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complex tables - want to join to get one row of results from multiple rows

Hi there

This is a hard problem that I have - I have only been using sql for a couple of weeks and have gone past my ability level quickly! The real tables are complex but I will post a simple and a real version with the hope someone can help me.

Any help would be much appreciated - I would also be happy to pay someone to actually do it if it takes time to work out as I know that its hard when all your help is free :)
================================================
SIMPLE VERSION
Table 1 Dog breeds
dogbreedID, dogBreedName, colour
1,labrador,golden
2,beagle, tricolour
3,great dane, marle

Table 2 - maps criteria to dog breeds
dogbreedID, criteriaID, value, location
3,2,easy to train, c:/filepath2
1,1,good with children, c:/filepath
1,2,easy to train, c:/filepath2
2,1,good with children, c:/filepath
3,3,stranger friendly, c:/filepath3

So that leads to table 3 sitting behind the scenes not used in this query:
criteriaID, value, location
1,good with children, c:/filepath
2,easy to train, c:/filepath2
3,stranger friendly, c:/filepath3

I want a view that has the following:
dogbreedID, dogBreedName, colour, criteriaID1, value1, location1, criteriaID2, value2, location2, criteriaID3, value3, location3,criteriaID4, value4, location4

1,labrador,golden,1,good with children, c:/filepath,2,easy to train, c:/filepath2,NULL,NULL,NULL,NULL, NULL, NULL

2,beagle, tricolour,1,good with children,NULL, NULL, NULL,NULL, NULL, NULL,NULL, NULL, NULL

3,great dane, marle,NULL, NULL, NULL,2,easy to train, c:/filepath2,3,stranger friendly, c:/filepath3

================================================== =====
more complicated view - you can see each table is actually a combination of table values but I dont think that matters to this problem - the above example is fine but I am not very good with this so may have left somehting out that you can derive from the example below:
Table 1:
SELECT distinct dbo.BREED_dogBreeds.breedId, dbo.BREED_dogBreeds.breedName, dbo.BREED_dogBreeds.alternativeName, dbo.BREED_dogBreeds.shortDesc,
dbo.BREED_dogBreeds.katShortDesc, dbo.BREED_dogBreeds.longDesc, dbo.BREED_dogBreeds.katLongDesc,
dbo.BREED_dogBreeds.thingsToConsider, dbo.BREED_dogBreeds.temperament, dbo.BREED_dogBreeds.history, dbo.BREED_dogBreeds.feeding,
dbo.BREED_tblCountry.Country_Name, dbo.BREED_dogBreeds.colour, dbo.BREED_dogBreeds.breedProfileLink, dbo.BREED_Grooming.groomText,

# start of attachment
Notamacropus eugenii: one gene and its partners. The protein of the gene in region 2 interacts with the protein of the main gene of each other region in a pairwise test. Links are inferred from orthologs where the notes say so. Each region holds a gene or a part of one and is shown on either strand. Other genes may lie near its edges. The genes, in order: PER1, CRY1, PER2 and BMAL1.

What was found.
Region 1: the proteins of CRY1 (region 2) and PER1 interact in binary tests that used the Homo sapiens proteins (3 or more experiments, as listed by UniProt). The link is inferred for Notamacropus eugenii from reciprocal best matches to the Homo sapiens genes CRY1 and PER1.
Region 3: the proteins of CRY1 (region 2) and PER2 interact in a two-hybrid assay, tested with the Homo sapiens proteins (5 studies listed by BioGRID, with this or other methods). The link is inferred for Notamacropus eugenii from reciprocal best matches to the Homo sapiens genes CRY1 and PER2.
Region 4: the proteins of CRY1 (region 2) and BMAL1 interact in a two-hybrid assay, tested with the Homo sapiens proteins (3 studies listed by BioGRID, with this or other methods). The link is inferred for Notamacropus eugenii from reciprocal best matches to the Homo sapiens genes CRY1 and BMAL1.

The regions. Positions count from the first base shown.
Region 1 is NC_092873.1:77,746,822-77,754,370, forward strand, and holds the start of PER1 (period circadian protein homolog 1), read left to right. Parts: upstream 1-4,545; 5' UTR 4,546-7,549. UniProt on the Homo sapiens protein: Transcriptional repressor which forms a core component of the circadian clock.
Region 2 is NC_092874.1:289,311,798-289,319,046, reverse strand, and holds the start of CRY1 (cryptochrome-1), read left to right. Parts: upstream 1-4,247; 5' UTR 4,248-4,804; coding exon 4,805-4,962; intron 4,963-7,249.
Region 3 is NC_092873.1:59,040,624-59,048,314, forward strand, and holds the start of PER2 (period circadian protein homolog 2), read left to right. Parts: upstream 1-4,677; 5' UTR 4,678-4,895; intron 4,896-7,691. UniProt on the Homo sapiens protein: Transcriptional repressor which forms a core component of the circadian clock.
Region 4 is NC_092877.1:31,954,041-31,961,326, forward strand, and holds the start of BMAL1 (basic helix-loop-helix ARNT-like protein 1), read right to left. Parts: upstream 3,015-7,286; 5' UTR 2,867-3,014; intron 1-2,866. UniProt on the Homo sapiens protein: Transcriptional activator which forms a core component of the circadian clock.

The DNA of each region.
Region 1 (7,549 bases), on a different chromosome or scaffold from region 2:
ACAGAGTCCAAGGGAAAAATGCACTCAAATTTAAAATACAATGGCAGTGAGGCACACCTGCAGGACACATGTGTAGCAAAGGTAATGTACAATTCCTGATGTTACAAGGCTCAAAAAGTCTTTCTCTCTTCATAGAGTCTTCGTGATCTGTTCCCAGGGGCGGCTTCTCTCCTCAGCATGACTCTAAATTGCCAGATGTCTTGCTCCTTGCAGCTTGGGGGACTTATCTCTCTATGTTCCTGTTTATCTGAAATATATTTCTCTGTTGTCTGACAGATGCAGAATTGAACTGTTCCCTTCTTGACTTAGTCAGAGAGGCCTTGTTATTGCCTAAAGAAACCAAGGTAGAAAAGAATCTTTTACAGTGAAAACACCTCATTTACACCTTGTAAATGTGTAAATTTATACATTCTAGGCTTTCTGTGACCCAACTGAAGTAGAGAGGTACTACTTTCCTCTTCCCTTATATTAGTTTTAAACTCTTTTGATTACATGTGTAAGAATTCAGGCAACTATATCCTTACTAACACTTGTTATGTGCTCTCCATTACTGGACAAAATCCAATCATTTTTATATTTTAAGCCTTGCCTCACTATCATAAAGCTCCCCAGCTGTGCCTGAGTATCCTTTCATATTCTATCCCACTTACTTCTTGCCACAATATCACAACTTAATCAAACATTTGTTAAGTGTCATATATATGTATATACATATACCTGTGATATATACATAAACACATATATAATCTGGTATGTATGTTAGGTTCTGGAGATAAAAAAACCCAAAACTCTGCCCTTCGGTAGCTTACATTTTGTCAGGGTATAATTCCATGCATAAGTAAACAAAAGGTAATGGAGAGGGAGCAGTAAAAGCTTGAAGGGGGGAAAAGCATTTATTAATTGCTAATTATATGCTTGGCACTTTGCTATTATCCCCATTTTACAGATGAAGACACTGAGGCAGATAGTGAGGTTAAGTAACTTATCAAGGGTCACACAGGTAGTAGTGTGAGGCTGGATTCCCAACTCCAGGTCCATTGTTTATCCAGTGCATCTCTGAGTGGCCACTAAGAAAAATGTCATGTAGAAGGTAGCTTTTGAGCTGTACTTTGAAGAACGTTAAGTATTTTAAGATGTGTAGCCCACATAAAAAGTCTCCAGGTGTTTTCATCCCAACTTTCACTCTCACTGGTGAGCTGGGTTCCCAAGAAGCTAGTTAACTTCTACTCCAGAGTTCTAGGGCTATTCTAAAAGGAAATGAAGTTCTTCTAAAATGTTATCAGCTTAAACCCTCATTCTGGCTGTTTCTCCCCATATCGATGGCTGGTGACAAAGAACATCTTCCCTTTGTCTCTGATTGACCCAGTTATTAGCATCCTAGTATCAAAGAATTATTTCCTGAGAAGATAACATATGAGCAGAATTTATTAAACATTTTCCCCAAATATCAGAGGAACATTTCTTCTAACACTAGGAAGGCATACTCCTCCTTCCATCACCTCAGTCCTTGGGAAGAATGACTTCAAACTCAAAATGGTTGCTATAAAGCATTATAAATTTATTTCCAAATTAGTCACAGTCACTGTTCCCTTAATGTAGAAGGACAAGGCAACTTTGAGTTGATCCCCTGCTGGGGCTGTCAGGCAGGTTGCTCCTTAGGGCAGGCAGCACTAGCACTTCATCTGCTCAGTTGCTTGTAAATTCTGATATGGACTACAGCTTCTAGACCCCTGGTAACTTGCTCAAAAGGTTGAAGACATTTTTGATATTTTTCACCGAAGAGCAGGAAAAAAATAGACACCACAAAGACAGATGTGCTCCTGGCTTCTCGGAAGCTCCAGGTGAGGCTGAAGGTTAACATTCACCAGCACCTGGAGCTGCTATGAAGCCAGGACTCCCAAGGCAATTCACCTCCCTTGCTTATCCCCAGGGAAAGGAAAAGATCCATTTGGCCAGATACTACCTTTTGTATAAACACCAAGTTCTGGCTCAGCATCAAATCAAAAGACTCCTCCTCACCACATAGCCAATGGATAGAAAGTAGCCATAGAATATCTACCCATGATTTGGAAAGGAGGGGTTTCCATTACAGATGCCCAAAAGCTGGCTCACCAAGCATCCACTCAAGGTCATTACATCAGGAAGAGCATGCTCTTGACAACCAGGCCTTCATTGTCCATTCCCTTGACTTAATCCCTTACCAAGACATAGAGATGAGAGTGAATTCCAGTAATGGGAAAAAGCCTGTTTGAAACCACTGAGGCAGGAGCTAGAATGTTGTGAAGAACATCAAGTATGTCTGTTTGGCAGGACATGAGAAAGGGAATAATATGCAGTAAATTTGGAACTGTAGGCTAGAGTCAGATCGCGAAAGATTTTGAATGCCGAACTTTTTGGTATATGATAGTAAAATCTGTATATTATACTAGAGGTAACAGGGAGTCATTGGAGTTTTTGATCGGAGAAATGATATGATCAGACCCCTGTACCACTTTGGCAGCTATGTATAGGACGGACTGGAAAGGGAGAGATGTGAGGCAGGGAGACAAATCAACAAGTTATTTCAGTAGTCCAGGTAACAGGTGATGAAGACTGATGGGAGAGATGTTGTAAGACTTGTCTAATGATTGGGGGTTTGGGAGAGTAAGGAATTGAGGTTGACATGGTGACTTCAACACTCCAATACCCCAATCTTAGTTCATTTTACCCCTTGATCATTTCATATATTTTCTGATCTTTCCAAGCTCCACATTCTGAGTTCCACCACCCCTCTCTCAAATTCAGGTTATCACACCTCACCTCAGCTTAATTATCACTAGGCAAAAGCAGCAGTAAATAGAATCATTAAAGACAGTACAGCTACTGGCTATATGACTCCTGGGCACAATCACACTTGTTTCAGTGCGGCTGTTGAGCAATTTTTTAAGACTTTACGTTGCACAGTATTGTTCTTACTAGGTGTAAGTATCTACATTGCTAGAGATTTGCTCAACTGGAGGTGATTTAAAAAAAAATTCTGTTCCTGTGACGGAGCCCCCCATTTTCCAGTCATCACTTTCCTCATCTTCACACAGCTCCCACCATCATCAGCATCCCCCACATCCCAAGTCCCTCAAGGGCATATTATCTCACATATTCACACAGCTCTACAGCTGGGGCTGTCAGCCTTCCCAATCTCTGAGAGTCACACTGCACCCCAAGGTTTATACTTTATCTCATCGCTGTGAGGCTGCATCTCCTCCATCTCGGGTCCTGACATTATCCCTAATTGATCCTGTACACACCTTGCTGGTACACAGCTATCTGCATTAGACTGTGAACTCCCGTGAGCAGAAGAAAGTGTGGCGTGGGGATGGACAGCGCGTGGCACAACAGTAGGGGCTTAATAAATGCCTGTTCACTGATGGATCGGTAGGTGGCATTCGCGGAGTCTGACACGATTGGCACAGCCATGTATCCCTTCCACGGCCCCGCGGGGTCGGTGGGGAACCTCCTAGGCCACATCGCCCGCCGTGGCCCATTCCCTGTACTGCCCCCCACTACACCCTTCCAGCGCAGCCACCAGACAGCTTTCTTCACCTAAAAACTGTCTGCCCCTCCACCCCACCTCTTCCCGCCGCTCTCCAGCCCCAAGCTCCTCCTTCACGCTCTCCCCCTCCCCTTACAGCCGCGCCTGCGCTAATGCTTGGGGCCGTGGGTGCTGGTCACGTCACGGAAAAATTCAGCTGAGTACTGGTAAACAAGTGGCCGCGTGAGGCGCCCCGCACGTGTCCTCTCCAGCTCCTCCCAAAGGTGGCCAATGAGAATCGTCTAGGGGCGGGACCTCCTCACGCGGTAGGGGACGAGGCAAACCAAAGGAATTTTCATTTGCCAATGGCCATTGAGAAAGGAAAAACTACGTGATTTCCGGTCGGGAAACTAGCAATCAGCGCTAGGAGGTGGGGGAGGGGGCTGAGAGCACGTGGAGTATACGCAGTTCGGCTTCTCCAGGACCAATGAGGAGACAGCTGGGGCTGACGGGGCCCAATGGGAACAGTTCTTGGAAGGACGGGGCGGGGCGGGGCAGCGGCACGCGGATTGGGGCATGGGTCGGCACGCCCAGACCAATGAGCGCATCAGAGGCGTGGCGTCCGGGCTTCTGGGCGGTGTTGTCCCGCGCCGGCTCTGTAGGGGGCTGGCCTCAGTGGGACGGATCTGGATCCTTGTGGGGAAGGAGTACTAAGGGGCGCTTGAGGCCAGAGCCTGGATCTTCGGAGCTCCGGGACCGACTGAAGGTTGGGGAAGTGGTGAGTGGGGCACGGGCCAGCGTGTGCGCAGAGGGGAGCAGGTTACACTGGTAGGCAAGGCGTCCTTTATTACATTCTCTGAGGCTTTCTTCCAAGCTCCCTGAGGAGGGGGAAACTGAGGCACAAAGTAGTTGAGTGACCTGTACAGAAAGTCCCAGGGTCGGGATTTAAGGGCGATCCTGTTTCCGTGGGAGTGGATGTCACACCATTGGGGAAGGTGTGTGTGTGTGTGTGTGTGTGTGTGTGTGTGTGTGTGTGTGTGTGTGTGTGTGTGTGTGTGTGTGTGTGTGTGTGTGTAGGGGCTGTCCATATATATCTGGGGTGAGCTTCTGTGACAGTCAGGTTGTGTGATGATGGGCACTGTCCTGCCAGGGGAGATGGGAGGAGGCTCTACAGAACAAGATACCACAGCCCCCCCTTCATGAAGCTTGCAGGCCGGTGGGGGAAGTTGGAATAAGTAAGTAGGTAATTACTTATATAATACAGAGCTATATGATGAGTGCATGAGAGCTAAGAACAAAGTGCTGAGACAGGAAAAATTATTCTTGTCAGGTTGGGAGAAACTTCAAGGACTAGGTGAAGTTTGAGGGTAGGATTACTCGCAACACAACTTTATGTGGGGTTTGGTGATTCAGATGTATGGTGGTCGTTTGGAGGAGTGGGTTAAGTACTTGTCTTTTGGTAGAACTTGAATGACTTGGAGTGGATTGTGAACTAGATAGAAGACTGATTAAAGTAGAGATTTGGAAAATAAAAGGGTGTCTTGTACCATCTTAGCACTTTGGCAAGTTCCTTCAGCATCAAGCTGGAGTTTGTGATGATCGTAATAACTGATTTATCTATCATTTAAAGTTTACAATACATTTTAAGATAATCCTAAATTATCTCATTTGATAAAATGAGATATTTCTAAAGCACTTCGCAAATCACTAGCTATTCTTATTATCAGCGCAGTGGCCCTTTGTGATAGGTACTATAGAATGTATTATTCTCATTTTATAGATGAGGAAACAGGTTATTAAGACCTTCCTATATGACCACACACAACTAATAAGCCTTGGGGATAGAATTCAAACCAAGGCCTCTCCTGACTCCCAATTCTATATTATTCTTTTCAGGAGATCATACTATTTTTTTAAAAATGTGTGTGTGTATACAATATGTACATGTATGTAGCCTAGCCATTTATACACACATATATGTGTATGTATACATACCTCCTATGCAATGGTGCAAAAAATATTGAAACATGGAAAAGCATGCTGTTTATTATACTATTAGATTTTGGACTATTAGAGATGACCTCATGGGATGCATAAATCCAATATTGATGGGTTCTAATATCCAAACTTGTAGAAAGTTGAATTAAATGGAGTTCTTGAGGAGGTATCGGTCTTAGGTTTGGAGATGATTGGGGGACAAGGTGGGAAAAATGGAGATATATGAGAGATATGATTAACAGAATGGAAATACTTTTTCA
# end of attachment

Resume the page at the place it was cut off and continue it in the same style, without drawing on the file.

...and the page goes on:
dbo.BREED_GroomFrequencyValues.value, dbo.BREED_Training.intelligence, dbo.BREED_Training.trainingNotes, dbo.BREED_Training.exerciseText,
dbo.BREED_Training.exerciseTime, dbo.BREED_Training.timePerDay, dbo.BREED_Suitability.idealOwner, dbo.BREED_Size.size,
dbo.BREED_sizes.bheightmin, dbo.BREED_sizes.bheightmax, dbo.BREED_sizes.bweightmin, dbo.BREED_sizes.bweightmax,
dbo.BREED_sizes.dheightmin, dbo.BREED_sizes.dheightmax, dbo.BREED_sizes.dweightmin, dbo.BREED_sizes.dweightmax,
dbo.BREED_Sociability.compatibility FROM dbo.BREED_Sociability RIGHT OUTER JOIN
dbo.BREED_dogBreeds ON dbo.BREED_Sociability.sociabilityID = dbo.BREED_dogBreeds.sociabilityID LEFT OUTER JOIN
dbo.BREED_Size RIGHT OUTER JOIN
dbo.BREED_sizes ON dbo.BREED_Size.id = dbo.BREED_sizes.sizeid ON
dbo.BREED_dogBreeds.sizeId = dbo.BREED_sizes.breedSizeId LEFT OUTER JOIN
dbo.BREED_Suitability ON dbo.BREED_dogBreeds.suitabilityID = dbo.BREED_Suitability.suitabilityID LEFT OUTER JOIN
dbo.BREED_Training ON dbo.BREED_dogBreeds.trainID = dbo.BREED_Training.trainID LEFT OUTER JOIN
dbo.BREED_GroomFrequencyValues RIGHT OUTER JOIN
dbo.BREED_Grooming ON dbo.BREED_GroomFrequencyValues.gfvID = dbo.BREED_Grooming.gfvID ON
dbo.BREED_dogBreeds.groomID = dbo.BREED_Grooming.groomID LEFT OUTER JOIN
dbo.BREED_tblCountry ON dbo.BREED_dogBreeds.country = dbo.BREED_tblCountry.Country_ID

Table 2:
SELECT [breedId]
,[breedCriteriaID]
,[value]
,[icon]
FROM [v1vw1n_dogmatch].[dbo].[vbreedCriterias]
where levelID>=3
order by breedId, breedCriteriaID asc

TABLE 3
SELECT [breedCriteriaID]
,[criteriaValue]
,[icon]
FROM [v1vw1n_dogmatch].[dbo].[BREED_Criteria]

Table1